Ben Stokes wants to be the player England turn to in a time of crisis after inspiring their first win over Australia this winter.
The all-rounder was named man of the match as he hit 70 and then took four for 39 as England won the fourth one-day international in Perth by 57 runs.
Friday's victory ended a nine-game losing run against Australia - dating back to the home ODI series in September - and ensured England did not match their longest losing sequence.
"(It is) very special to finally come off the pitch a winner on this trip," Stokes said.
"It's been pretty tough. The feeling in the dressing room after was really good. It does taste a lot better when you win."
For Stokes success was even sweeter after he had been targeted in the dramatic one-wicket defeat in Brisbane last week.
The 22-year-old conceded five sixes in the final 10 overs as James Faulkner engineered an unlikely success.
Stokes, however, was not cowed by the experience and after taking three late wickets at the WACA Ground - including Faulkner - he admitted he had asked skipper Alastair Cook to again bowl him at the death.
"I think he knows that I want to do that," he said.
"We chatted about it and I said: 'Yeah, I want to bowl at the end'.
"I've done that role for Durham in the one-day stuff over the last few years. It's not like I'm not used to it.
"This time I've got wickets, last time I did that it didn't go so well. It can go one way or the other."
It was a measure of revenge for the Durham man after his chastening Gabba experience.
"I think so. It didn't go well the last time I got the ball chucked to me," he said.
"I really wanted to change the way that went and made sure we got over the line."
Stokes' emotions were obvious when he dismissed Faulkner as he had a few words with his Australia counterpart as he left the crease.
Umpire Kumar Dharmasena was moved to step in and have a word with Stokes afterwards, but it appears that was the end of the matter.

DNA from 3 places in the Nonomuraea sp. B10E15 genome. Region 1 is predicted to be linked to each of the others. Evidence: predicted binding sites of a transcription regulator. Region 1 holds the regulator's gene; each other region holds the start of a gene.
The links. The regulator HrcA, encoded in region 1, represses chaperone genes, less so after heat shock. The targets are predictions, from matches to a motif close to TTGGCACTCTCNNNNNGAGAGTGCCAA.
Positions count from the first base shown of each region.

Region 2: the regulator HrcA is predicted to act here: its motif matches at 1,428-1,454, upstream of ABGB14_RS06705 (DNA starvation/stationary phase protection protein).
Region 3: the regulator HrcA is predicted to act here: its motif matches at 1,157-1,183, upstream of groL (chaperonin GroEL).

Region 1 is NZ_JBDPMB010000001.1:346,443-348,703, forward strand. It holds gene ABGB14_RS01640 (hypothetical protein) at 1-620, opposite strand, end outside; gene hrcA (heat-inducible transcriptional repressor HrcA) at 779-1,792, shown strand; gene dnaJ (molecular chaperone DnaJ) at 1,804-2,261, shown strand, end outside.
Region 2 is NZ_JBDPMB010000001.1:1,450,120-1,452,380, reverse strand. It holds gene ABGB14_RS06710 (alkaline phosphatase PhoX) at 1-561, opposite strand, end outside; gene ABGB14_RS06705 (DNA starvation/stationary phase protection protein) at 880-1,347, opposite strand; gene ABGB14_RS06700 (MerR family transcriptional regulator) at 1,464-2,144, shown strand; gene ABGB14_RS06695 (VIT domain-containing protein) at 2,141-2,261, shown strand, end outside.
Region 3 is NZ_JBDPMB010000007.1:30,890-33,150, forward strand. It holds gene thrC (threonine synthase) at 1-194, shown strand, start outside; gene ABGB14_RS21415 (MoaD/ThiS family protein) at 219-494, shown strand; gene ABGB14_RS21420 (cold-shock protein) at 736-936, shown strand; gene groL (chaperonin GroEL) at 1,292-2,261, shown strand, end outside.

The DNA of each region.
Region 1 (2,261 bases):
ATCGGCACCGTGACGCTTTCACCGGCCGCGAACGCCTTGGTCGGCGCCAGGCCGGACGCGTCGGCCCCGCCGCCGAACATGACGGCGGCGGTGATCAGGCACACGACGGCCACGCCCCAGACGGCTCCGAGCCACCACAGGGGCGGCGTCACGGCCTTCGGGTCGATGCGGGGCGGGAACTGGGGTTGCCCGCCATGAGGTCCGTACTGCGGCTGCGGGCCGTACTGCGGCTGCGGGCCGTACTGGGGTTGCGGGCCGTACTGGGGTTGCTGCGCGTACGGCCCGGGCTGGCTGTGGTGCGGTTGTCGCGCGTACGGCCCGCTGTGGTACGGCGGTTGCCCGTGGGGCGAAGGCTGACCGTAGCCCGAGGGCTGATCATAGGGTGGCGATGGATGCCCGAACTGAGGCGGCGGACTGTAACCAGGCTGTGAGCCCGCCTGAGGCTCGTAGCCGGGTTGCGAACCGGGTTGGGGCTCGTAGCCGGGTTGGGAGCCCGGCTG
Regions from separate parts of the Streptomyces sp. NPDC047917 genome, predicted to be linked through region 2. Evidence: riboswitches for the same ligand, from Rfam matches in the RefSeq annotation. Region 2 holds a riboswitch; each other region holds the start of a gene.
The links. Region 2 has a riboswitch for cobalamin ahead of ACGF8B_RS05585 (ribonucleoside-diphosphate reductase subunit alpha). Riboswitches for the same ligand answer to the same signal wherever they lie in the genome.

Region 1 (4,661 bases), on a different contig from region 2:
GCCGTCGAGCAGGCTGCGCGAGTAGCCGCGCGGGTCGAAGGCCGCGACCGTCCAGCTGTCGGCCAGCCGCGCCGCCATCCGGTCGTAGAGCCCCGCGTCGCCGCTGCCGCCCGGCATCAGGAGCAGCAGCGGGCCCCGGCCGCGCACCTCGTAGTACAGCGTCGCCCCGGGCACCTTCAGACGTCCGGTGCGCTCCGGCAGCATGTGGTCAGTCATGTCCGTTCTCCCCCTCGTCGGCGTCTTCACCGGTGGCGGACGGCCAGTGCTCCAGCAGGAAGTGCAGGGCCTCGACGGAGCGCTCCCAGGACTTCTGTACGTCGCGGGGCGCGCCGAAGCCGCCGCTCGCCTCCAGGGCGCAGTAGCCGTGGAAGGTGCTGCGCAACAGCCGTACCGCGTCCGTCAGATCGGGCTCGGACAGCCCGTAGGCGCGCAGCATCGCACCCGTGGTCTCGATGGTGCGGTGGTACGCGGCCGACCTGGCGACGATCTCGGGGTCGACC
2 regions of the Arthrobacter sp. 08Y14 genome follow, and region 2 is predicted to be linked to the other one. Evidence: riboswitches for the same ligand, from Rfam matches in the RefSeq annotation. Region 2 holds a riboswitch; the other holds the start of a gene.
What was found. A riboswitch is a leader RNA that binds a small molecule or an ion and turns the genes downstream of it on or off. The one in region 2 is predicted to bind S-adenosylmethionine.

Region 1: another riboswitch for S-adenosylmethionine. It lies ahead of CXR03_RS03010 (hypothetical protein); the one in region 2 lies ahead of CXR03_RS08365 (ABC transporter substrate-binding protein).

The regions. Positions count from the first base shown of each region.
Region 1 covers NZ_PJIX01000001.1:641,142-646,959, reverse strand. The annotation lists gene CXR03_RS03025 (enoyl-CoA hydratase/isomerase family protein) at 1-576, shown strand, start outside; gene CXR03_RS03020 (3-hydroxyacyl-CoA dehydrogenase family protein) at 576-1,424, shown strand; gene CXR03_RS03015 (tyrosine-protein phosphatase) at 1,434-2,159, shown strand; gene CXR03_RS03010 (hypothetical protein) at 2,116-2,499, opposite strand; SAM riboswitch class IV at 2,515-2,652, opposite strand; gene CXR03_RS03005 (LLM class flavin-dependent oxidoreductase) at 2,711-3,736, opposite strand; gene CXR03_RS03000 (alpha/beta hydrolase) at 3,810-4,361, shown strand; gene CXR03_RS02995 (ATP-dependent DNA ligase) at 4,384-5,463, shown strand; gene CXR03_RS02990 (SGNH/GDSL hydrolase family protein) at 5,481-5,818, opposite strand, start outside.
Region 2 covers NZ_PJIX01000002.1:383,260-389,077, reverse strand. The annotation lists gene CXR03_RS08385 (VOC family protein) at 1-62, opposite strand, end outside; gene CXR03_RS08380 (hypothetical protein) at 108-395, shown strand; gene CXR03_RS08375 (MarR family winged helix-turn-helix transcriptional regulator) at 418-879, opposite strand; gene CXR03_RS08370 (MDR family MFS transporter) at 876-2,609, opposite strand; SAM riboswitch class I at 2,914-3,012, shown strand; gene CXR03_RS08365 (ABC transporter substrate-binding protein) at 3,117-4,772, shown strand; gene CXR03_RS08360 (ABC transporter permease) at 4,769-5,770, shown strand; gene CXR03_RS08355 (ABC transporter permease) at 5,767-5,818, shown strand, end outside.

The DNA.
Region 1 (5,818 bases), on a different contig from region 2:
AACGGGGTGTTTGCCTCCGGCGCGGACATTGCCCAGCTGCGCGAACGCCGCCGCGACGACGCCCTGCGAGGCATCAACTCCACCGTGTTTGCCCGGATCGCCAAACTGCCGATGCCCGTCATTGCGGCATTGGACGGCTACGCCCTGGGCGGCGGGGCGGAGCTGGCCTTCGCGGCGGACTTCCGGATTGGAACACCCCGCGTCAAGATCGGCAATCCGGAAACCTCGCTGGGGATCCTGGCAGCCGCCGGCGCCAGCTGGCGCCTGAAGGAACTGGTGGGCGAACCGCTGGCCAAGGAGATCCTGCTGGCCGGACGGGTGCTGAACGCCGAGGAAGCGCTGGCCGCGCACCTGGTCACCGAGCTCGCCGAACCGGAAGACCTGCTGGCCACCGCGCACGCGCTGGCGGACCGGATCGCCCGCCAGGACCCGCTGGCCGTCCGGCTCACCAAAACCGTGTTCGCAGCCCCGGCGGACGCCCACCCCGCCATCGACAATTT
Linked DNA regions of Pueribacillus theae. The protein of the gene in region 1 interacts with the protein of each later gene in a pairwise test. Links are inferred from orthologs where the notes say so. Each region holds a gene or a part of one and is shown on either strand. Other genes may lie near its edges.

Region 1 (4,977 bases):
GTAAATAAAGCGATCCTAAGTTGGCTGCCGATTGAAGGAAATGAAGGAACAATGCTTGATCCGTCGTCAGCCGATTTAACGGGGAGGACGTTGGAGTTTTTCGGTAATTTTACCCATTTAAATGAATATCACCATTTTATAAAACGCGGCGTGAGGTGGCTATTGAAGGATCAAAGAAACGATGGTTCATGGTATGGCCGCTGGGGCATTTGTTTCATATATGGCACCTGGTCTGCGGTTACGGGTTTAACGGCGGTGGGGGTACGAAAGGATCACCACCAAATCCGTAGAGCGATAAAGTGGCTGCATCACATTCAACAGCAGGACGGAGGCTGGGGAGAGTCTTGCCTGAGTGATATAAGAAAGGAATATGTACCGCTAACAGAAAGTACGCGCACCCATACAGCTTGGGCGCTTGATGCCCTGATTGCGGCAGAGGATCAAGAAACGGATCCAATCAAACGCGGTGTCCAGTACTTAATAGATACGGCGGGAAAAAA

"It was nothing worse than I've been getting all one-day series," he said.
That competitive spirit has been a refreshing attitude following a tour in which England have too often subsided to Australia's aggressive approach.
"I'm always competitive and I'm always up for the fight," said Stokes, who served notice of his willing attitude with a fighting century in the Test match in Perth.
"I always want to be involved in (the key moments). I want to try and influence the result for whatever team I'm playing for."
Stokes has been one of the obvious success stories of an otherwise difficult tour, although he still does not believe his place in the ODI, or Test, teams are assured.
"I don't think I've nailed my position," he said.
"Going forward I've just got to put some consistent efforts in and make sure I keep my place in the team.
"I've got that opportunity and I hope I get a few more down the line. I've just got to keep trying to put in good performances."
He hopes also that his move up the order in this series is not a short-lived experiment.
"I've really enjoyed the opportunity to bat at three," he said.
"It is nice being out there and trying to bat for as long as I can. It gives you added experience."
The move to shift Stokes up the order points to England's determination, at least, to learn ahead of next year's World Cup, which will be co-hosted by Australia and New Zealand.
Top of that list is adopting a 'no-fear approach' which was evident in Perth as England swept to 316 for eight - their second-highest score on Australian soil.
Stokes believes that attitude must be central to any further success, starting again at the Adelaide Oval for the series finale on Sunday.
"I think it is, we've been trying to play like that it just hasn't been working," he said.
"Playing with no fear is probably the best way to go about it.
"If you've got any doubts in your mind you are more than likely going to get out."